Nano silicon gains plasticity: Researchers discover nanoscale confinement parameter

August 25, 2011 — A new nanoscale parameter discovered by Aalto University shows that silicon nanoparticles can be compressed to half their size without breaking. This deviation from bulk material properties (wherein silicon is brittle) could lead to new nanoscale device designs from on-chip lasers to drug delivery vehicles.

Researchers squeezed silicon spheres and tracked the resultant atomic rearrangements. Material response varied depending on the degree of deconfinement that contrasts the "size effect." Smaller material volumes displayed unexpected deformation mechanisms under mechanically induced shape changes.

Also read: Graphene is not: Metal, semiconductor, or insulator

Bulk silicon displays plasticity characterized by phase transformations. However, less-constrained silicon nanoparticles deviate from this mechanical response, compressing to half their size without breaking. Researchers call this the "nanoscale confinement" parameter. They expect the phenomenon to resolve issues discovered in other studies, where silicon behaves differently at different sizes.

The study provides a basis for understanding the onset of incipient plasticity in nanovolumes. This is a repeatable process that could generate crystal structures to enhance Si’s functional properties and biocompatibility.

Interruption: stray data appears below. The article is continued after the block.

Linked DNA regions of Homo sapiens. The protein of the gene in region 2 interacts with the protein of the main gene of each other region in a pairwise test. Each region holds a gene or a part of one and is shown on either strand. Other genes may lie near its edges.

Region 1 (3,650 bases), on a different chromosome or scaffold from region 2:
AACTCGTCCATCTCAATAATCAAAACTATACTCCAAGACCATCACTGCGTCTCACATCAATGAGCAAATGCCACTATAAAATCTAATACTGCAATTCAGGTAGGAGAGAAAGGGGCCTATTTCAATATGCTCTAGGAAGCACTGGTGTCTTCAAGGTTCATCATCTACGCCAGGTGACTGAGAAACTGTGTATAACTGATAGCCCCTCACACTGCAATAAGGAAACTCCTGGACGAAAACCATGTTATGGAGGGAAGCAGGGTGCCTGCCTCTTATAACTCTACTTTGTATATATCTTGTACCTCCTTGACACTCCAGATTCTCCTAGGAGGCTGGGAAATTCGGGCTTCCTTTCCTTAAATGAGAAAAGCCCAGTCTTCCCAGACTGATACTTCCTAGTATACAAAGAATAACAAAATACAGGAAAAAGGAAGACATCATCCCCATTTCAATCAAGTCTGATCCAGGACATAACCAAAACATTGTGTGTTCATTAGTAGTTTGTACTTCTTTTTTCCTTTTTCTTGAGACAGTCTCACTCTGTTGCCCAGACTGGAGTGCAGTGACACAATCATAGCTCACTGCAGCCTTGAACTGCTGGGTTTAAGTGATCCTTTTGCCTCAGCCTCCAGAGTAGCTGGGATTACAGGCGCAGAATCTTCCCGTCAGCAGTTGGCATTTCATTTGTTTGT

Professor Roman Nowak, Nordic Hysitron Laboratory, Aalto University led the research, in cooperation with the Department of Chemical Engineering and Materials Science, University of Minnesota, Minneapolis, while the calculations were consulted with Professor Risto Nieminen of CSC-IT / Aalto University.

The discovery is recently published in Nature Nanotechnology: D. Chrobak, N. Tymiak, A. Beaber, O Ugurlu, W.W. Gerberich and R. Nowak, Deconfinement leads to changes in the nanoscale plasticity of silicon, Nature Nanotechnology 6 (2011) 480-484. Access it here:

The research was supported by the Academy of Finland, CSC-IT Center for Science (Finland), the Foundation of Helsinki University of Technology, Ceramic Society of Japan and National Science Foundation (USA).

Learn more at (English language version)

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